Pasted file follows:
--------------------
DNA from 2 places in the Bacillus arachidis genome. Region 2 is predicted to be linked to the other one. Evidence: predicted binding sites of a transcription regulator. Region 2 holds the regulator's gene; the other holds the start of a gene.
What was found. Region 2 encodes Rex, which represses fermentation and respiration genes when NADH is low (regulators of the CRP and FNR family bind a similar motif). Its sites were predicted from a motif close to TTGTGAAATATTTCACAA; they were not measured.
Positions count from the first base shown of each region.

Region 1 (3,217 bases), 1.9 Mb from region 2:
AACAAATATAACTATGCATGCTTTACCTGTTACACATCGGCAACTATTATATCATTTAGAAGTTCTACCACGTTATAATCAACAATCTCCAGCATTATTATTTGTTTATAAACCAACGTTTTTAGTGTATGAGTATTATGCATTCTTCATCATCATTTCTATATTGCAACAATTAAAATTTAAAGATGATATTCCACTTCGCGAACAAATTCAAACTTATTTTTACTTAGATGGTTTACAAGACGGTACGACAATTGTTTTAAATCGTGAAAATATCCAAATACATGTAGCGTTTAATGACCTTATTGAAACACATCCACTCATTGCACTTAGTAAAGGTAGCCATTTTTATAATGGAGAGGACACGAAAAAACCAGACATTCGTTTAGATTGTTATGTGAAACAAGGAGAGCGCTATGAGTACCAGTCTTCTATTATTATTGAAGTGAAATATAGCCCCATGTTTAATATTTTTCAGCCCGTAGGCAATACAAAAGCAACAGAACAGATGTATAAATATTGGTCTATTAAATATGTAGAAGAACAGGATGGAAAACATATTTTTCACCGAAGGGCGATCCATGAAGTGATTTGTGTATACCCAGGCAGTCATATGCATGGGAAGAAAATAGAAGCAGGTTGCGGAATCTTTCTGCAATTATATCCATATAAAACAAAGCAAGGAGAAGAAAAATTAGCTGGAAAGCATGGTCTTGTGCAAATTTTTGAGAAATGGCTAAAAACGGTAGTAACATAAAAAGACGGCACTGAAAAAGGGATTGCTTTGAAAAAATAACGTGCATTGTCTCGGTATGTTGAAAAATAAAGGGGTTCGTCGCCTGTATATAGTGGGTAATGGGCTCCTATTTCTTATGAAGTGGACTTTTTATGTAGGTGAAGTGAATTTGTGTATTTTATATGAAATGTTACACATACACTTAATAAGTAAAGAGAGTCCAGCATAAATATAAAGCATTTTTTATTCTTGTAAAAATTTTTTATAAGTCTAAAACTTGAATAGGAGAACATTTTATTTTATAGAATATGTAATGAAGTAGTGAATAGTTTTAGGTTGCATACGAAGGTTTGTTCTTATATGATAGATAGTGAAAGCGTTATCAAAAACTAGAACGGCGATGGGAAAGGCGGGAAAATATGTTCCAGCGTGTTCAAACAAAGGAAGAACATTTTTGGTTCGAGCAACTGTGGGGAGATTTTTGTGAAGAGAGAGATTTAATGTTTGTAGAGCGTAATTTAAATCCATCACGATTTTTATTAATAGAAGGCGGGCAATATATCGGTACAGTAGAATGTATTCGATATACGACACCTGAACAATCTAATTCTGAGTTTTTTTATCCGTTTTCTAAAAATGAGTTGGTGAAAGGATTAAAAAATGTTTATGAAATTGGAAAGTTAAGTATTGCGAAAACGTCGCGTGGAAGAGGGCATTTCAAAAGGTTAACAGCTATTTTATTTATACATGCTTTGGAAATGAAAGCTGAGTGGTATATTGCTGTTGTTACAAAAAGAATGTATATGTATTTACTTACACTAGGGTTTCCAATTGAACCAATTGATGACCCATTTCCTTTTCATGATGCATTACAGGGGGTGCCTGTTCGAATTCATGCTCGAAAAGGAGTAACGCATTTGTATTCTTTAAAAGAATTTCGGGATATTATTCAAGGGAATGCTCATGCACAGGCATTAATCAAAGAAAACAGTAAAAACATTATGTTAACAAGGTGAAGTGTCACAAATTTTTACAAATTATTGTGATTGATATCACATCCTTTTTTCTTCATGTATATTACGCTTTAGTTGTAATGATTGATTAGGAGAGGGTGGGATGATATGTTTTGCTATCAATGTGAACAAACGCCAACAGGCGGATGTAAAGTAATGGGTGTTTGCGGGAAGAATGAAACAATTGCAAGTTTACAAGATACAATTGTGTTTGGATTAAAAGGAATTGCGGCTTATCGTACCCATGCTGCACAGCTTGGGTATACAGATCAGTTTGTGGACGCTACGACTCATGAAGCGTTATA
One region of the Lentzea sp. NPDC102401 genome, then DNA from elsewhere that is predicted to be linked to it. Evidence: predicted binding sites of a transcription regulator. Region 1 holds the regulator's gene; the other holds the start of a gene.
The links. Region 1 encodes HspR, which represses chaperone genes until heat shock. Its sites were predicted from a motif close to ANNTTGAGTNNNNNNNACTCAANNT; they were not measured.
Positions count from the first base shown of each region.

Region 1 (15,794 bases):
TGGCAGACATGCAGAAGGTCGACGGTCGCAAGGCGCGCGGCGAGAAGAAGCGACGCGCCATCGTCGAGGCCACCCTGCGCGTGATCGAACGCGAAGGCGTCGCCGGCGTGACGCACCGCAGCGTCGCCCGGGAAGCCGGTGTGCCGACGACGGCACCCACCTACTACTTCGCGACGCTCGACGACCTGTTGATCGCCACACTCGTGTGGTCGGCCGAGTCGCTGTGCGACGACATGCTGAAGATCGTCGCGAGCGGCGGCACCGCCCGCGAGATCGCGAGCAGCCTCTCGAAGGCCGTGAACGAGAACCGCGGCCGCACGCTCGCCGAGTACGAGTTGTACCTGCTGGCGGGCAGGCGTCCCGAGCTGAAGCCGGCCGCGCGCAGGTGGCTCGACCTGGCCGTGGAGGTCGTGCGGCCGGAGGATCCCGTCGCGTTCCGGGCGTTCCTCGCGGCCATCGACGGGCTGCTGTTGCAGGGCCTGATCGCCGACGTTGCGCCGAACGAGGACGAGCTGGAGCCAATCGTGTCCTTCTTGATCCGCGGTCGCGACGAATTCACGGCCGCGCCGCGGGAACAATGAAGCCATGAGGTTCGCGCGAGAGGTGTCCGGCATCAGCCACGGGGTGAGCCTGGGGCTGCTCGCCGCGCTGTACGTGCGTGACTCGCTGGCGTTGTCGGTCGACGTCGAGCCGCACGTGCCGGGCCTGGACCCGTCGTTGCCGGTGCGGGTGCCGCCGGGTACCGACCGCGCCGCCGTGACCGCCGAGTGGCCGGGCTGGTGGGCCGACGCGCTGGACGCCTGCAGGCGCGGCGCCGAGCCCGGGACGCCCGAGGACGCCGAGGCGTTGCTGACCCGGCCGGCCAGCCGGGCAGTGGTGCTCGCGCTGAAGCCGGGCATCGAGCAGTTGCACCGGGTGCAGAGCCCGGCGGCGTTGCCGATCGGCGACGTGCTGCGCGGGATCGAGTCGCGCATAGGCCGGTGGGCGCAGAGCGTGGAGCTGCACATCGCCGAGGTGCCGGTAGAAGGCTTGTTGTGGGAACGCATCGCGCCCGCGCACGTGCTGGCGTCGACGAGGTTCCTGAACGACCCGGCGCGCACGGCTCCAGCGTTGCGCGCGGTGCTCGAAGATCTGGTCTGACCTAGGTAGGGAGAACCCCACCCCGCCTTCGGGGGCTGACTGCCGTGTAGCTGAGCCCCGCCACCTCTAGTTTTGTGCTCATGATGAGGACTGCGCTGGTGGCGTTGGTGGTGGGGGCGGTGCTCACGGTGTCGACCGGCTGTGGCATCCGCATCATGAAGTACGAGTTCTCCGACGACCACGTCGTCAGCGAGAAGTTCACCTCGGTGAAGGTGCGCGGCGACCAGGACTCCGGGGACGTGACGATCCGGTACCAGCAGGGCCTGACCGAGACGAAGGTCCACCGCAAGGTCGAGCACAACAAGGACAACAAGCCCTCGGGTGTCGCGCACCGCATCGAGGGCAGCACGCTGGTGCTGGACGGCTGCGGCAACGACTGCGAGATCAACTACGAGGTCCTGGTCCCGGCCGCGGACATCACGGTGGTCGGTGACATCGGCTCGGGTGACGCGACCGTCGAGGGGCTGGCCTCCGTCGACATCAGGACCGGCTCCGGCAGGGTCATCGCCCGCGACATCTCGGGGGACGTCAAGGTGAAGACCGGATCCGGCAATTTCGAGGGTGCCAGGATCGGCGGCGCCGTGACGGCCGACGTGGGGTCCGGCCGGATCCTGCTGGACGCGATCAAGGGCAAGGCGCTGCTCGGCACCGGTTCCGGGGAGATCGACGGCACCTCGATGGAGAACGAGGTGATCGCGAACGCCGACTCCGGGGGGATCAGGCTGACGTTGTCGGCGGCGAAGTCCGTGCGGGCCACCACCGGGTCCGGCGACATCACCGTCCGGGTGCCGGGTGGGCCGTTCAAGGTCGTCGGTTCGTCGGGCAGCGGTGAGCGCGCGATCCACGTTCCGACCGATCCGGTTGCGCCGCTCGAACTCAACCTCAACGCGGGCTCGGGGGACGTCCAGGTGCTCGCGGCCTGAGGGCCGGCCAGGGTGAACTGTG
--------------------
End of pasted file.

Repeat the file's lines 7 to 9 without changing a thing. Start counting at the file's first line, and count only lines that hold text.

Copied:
The links. Region 1 encodes HspR, which represses chaperone genes until heat shock. Its sites were predicted from a motif close to ANNTTGAGTNNNNNNNACTCAANNT; they were not measured.
Positions count from the first base shown of each region.

Region 1 (15,794 bases):